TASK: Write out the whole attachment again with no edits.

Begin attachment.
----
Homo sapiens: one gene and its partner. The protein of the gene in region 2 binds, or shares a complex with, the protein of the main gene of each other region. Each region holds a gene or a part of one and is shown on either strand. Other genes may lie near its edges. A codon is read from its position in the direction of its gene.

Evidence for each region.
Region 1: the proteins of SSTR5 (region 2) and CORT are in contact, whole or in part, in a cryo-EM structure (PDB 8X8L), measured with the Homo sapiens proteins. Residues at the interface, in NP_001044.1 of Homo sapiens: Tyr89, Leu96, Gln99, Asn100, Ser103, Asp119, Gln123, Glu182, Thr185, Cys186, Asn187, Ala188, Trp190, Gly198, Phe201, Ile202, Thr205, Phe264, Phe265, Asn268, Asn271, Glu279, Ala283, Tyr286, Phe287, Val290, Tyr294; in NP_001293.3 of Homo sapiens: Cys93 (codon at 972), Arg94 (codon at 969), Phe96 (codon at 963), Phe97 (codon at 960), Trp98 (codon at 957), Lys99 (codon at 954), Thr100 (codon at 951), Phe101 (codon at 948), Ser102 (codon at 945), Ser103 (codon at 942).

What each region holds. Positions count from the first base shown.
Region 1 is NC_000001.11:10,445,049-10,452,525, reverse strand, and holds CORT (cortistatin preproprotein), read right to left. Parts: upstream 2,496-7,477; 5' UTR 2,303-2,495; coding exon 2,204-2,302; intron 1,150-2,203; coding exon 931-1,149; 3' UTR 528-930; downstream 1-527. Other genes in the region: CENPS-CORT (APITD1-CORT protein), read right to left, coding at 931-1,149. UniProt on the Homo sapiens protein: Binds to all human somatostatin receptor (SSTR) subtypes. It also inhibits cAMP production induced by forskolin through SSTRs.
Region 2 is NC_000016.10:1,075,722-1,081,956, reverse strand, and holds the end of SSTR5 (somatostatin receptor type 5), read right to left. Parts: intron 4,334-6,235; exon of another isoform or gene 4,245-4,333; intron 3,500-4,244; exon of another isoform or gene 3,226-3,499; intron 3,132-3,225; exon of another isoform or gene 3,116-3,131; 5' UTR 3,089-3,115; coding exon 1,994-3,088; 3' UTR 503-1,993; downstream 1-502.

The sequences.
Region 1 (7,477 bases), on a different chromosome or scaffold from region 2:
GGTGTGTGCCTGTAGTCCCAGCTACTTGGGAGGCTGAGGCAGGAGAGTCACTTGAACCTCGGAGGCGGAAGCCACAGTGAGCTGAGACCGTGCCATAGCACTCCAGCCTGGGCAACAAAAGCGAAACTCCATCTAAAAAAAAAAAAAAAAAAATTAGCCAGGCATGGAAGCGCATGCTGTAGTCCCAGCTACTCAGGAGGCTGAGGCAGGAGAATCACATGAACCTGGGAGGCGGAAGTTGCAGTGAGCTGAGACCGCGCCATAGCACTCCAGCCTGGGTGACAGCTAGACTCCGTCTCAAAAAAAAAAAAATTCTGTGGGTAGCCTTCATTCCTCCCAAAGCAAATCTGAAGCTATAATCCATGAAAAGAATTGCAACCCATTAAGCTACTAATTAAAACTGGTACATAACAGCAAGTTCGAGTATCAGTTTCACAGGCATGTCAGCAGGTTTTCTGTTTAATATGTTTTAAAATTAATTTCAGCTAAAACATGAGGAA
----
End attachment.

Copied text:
Homo sapiens: one gene and its partner. The protein of the gene in region 2 binds, or shares a complex with, the protein of the main gene of each other region. Each region holds a gene or a part of one and is shown on either strand. Other genes may lie near its edges. A codon is read from its position in the direction of its gene.

Evidence for each region.
Region 1: the proteins of SSTR5 (region 2) and CORT are in contact, whole or in part, in a cryo-EM structure (PDB 8X8L), measured with the Homo sapiens proteins. Residues at the interface, in NP_001044.1 of Homo sapiens: Tyr89, Leu96, Gln99, Asn100, Ser103, Asp119, Gln123, Glu182, Thr185, Cys186, Asn187, Ala188, Trp190, Gly198, Phe201, Ile202, Thr205, Phe264, Phe265, Asn268, Asn271, Glu279, Ala283, Tyr286, Phe287, Val290, Tyr294; in NP_001293.3 of Homo sapiens: Cys93 (codon at 972), Arg94 (codon at 969), Phe96 (codon at 963), Phe97 (codon at 960), Trp98 (codon at 957), Lys99 (codon at 954), Thr100 (codon at 951), Phe101 (codon at 948), Ser102 (codon at 945), Ser103 (codon at 942).

What each region holds. Positions count from the first base shown.
Region 1 is NC_000001.11:10,445,049-10,452,525, reverse strand, and holds CORT (cortistatin preproprotein), read right to left. Parts: upstream 2,496-7,477; 5' UTR 2,303-2,495; coding exon 2,204-2,302; intron 1,150-2,203; coding exon 931-1,149; 3' UTR 528-930; downstream 1-527. Other genes in the region: CENPS-CORT (APITD1-CORT protein), read right to left, coding at 931-1,149. UniProt on the Homo sapiens protein: Binds to all human somatostatin receptor (SSTR) subtypes. It also inhibits cAMP production induced by forskolin through SSTRs.
Region 2 is NC_000016.10:1,075,722-1,081,956, reverse strand, and holds the end of SSTR5 (somatostatin receptor type 5), read right to left. Parts: intron 4,334-6,235; exon of another isoform or gene 4,245-4,333; intron 3,500-4,244; exon of another isoform or gene 3,226-3,499; intron 3,132-3,225; exon of another isoform or gene 3,116-3,131; 5' UTR 3,089-3,115; coding exon 1,994-3,088; 3' UTR 503-1,993; downstream 1-502.

The sequences.
Region 1 (7,477 bases), on a different chromosome or scaffold from region 2:
GGTGTGTGCCTGTAGTCCCAGCTACTTGGGAGGCTGAGGCAGGAGAGTCACTTGAACCTCGGAGGCGGAAGCCACAGTGAGCTGAGACCGTGCCATAGCACTCCAGCCTGGGCAACAAAAGCGAAACTCCATCTAAAAAAAAAAAAAAAAAAATTAGCCAGGCATGGAAGCGCATGCTGTAGTCCCAGCTACTCAGGAGGCTGAGGCAGGAGAATCACATGAACCTGGGAGGCGGAAGTTGCAGTGAGCTGAGACCGCGCCATAGCACTCCAGCCTGGGTGACAGCTAGACTCCGTCTCAAAAAAAAAAAAATTCTGTGGGTAGCCTTCATTCCTCCCAAAGCAAATCTGAAGCTATAATCCATGAAAAGAATTGCAACCCATTAAGCTACTAATTAAAACTGGTACATAACAGCAAGTTCGAGTATCAGTTTCACAGGCATGTCAGCAGGTTTTCTGTTTAATATGTTTTAAAATTAATTTCAGCTAAAACATGAGGAA